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Metal 3D Printing

Metal 3D printing comes in different forms. The most commonly found strategies are: Direct Energy Deposition (DED), and Power-Bed Fusion (PBF), in which the heat source is either a Laser or an electron beam. In DED the power is blown onto the built part, while in PBF, layers of powder are progressively deposited and regions that need to be fused are heated up by scanning with the laser or the electron beam. Following movie shows the interior of the chamber of a laser PBF printer (Aconity 3D, @Stanford) while it prints, then it stops for more powder to be deposited, and then the printing resumes.

One of the promises of 3D printing is the possibility of building hierarchical structures, in which solid parts are replaced by complex lattices at the sub-centimeter scale. This offers the possibility of tailoring the mechanical properties of a metal part, reducing the weight, and potentially tuning electromagnetic, catalytic and/or acoustic properties. The following are some pictures of some typical printed lattices by this printer.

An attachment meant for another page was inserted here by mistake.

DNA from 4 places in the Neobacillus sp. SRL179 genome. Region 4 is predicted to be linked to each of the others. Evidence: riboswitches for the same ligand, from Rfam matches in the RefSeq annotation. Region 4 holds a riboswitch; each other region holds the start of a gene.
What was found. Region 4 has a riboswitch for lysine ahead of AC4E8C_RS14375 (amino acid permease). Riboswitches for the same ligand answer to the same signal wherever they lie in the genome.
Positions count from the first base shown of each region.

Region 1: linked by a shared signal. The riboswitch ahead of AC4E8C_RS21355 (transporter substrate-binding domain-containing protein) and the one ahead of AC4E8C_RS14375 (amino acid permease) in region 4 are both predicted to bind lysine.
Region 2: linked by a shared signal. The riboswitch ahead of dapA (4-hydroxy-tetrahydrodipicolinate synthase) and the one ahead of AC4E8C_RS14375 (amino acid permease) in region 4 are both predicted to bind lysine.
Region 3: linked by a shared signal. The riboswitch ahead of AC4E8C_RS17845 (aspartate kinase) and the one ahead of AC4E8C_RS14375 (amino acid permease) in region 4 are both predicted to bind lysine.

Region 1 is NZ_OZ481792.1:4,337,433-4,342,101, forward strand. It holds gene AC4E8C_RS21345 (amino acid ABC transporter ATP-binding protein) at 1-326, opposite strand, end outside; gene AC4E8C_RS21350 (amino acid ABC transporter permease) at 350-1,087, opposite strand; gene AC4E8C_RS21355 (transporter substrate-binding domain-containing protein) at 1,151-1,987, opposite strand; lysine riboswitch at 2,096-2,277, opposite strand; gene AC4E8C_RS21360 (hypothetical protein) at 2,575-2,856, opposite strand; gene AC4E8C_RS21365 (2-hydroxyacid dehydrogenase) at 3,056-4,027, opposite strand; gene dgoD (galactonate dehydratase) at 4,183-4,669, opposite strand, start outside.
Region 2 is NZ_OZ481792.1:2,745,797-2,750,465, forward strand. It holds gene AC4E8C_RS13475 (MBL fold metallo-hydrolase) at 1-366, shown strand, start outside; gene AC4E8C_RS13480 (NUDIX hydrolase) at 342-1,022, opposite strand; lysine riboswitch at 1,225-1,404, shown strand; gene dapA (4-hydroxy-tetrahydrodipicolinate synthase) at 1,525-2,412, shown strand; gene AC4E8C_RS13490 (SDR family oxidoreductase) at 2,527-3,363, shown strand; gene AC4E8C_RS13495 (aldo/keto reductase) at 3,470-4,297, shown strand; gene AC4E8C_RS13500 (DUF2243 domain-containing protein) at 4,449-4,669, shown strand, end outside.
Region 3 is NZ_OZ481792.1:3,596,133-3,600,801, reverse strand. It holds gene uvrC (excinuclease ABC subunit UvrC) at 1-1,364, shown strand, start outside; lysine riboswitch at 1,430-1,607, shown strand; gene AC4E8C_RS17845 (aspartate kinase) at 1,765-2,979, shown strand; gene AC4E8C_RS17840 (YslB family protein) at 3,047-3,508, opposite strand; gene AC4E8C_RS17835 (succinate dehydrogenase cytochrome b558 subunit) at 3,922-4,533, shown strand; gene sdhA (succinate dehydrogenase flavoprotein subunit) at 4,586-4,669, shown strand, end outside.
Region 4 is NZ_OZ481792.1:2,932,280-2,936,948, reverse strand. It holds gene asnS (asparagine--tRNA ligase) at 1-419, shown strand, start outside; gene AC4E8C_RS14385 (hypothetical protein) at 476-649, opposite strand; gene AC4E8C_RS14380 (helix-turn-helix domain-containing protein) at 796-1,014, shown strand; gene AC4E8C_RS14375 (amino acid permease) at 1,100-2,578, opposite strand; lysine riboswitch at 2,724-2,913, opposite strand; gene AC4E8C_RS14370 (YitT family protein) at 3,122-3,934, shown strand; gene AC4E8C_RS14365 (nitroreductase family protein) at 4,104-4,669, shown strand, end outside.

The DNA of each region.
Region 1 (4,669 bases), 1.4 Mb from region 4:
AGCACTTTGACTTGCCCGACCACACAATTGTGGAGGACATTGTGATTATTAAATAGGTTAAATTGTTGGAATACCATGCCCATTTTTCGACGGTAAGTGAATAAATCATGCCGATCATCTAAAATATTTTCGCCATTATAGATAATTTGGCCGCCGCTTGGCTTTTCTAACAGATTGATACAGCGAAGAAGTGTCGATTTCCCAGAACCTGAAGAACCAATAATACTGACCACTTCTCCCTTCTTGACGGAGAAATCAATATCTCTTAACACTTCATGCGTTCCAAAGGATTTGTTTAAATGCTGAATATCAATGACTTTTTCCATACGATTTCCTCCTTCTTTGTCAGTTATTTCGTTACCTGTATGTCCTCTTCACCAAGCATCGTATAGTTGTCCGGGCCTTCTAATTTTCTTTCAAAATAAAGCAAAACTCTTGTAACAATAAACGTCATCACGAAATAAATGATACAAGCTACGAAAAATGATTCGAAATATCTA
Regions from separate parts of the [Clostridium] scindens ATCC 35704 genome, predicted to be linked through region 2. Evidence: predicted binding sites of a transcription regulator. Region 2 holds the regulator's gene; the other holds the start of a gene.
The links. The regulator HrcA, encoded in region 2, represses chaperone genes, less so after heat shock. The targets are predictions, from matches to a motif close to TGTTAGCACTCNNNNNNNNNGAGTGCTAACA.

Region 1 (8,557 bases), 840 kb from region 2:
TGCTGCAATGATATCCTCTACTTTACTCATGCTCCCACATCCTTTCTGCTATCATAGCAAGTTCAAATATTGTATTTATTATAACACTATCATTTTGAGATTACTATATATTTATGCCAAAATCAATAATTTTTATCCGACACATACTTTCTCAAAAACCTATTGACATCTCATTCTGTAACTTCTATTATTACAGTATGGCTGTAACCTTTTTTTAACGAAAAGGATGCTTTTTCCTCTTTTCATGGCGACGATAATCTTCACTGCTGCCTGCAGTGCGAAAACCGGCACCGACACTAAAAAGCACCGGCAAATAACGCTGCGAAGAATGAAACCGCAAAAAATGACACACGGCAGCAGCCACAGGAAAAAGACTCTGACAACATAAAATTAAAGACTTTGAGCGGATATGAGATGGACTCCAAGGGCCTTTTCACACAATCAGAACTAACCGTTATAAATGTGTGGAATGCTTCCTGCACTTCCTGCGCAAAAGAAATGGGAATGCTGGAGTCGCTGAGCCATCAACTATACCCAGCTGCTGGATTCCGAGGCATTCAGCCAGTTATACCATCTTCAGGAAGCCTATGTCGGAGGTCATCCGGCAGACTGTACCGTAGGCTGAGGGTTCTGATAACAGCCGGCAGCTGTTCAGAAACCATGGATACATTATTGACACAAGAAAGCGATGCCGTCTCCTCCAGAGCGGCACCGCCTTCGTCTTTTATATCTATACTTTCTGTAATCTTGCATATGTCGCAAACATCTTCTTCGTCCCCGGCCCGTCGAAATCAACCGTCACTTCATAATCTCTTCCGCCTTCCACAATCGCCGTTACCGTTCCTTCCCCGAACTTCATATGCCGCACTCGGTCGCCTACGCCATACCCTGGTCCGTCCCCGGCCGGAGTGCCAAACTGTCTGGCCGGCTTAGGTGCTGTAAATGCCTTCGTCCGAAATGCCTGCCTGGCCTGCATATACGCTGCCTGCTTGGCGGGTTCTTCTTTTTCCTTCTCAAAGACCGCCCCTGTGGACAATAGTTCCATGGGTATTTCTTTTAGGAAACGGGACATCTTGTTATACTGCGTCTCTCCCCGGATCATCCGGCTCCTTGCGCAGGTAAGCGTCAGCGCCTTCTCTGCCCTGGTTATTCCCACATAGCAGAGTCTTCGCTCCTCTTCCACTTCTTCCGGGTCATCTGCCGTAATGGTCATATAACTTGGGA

A challenge or advantage of as-printed parts is that they have different microstructures than conventionally cast or forged parts. This is because during printing the melted material solidifies much faster in the presence of a high temperature gradient. This is why it is important to understand the relation between the processing conditions, temperature history, and resulting microstructure.

We approach this challenge with a combination of advanced computational tools and carefully designed experiments. With computation we can evaluate and then predict the type of temperature fields during printing. An important mechanism of heat transfer in the melted material is the motion of the liquid metal (convection). Following movie shows the predicted streamlines of the liquid flow under a moving laser; the colors correspond to temperature values.

The microstructure of the parts can be characterized by cutting, etching, and imaging the sections through optical and electron microscopy. Melt pool boundaries, solidification microstructures, and dislocation patterns can all be observed and compared with the prediction of computational models. The following are some typical optical microscopy images.